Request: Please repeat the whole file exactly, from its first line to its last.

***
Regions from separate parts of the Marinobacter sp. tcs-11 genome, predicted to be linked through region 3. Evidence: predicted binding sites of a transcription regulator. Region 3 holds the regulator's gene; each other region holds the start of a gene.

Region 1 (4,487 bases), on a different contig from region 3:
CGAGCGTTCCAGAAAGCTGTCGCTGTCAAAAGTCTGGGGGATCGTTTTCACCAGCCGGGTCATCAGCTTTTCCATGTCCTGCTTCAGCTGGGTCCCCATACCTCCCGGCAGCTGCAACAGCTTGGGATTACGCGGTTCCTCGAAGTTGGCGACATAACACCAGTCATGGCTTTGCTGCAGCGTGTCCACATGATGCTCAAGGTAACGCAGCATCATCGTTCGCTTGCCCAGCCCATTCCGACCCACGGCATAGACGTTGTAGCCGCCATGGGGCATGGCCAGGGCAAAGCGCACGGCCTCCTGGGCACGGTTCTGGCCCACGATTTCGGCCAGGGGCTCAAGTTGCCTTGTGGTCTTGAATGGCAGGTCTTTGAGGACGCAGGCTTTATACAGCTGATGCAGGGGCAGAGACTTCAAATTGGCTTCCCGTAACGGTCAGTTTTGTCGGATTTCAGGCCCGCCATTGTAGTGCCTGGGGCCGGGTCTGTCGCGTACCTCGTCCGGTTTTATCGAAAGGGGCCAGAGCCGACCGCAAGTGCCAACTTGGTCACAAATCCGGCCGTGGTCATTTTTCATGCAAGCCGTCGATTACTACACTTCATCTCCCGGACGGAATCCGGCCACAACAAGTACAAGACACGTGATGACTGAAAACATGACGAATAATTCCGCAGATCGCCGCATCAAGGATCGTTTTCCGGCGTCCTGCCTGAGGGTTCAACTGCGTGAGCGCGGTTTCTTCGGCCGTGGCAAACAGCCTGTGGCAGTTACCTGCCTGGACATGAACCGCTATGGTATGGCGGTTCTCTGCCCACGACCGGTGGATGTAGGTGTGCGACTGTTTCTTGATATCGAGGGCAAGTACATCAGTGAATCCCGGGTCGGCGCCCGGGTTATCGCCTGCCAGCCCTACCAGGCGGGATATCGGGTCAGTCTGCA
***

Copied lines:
Regions from separate parts of the Marinobacter sp. tcs-11 genome, predicted to be linked through region 3. Evidence: predicted binding sites of a transcription regulator. Region 3 holds the regulator's gene; each other region holds the start of a gene.

Region 1 (4,487 bases), on a different contig from region 3:
CGAGCGTTCCAGAAAGCTGTCGCTGTCAAAAGTCTGGGGGATCGTTTTCACCAGCCGGGTCATCAGCTTTTCCATGTCCTGCTTCAGCTGGGTCCCCATACCTCCCGGCAGCTGCAACAGCTTGGGATTACGCGGTTCCTCGAAGTTGGCGACATAACACCAGTCATGGCTTTGCTGCAGCGTGTCCACATGATGCTCAAGGTAACGCAGCATCATCGTTCGCTTGCCCAGCCCATTCCGACCCACGGCATAGACGTTGTAGCCGCCATGGGGCATGGCCAGGGCAAAGCGCACGGCCTCCTGGGCACGGTTCTGGCCCACGATTTCGGCCAGGGGCTCAAGTTGCCTTGTGGTCTTGAATGGCAGGTCTTTGAGGACGCAGGCTTTATACAGCTGATGCAGGGGCAGAGACTTCAAATTGGCTTCCCGTAACGGTCAGTTTTGTCGGATTTCAGGCCCGCCATTGTAGTGCCTGGGGCCGGGTCTGTCGCGTACCTCGTCCGGTTTTATCGAAAGGGGCCAGAGCCGACCGCAAGTGCCAACTTGGTCACAAATCCGGCCGTGGTCATTTTTCATGCAAGCCGTCGATTACTACACTTCATCTCCCGGACGGAATCCGGCCACAACAAGTACAAGACACGTGATGACTGAAAACATGACGAATAATTCCGCAGATCGCCGCATCAAGGATCGTTTTCCGGCGTCCTGCCTGAGGGTTCAACTGCGTGAGCGCGGTTTCTTCGGCCGTGGCAAACAGCCTGTGGCAGTTACCTGCCTGGACATGAACCGCTATGGTATGGCGGTTCTCTGCCCACGACCGGTGGATGTAGGTGTGCGACTGTTTCTTGATATCGAGGGCAAGTACATCAGTGAATCCCGGGTCGGCGCCCGGGTTATCGCCTGCCAGCCCTACCAGGCGGGATATCGGGTCAGTCTGCA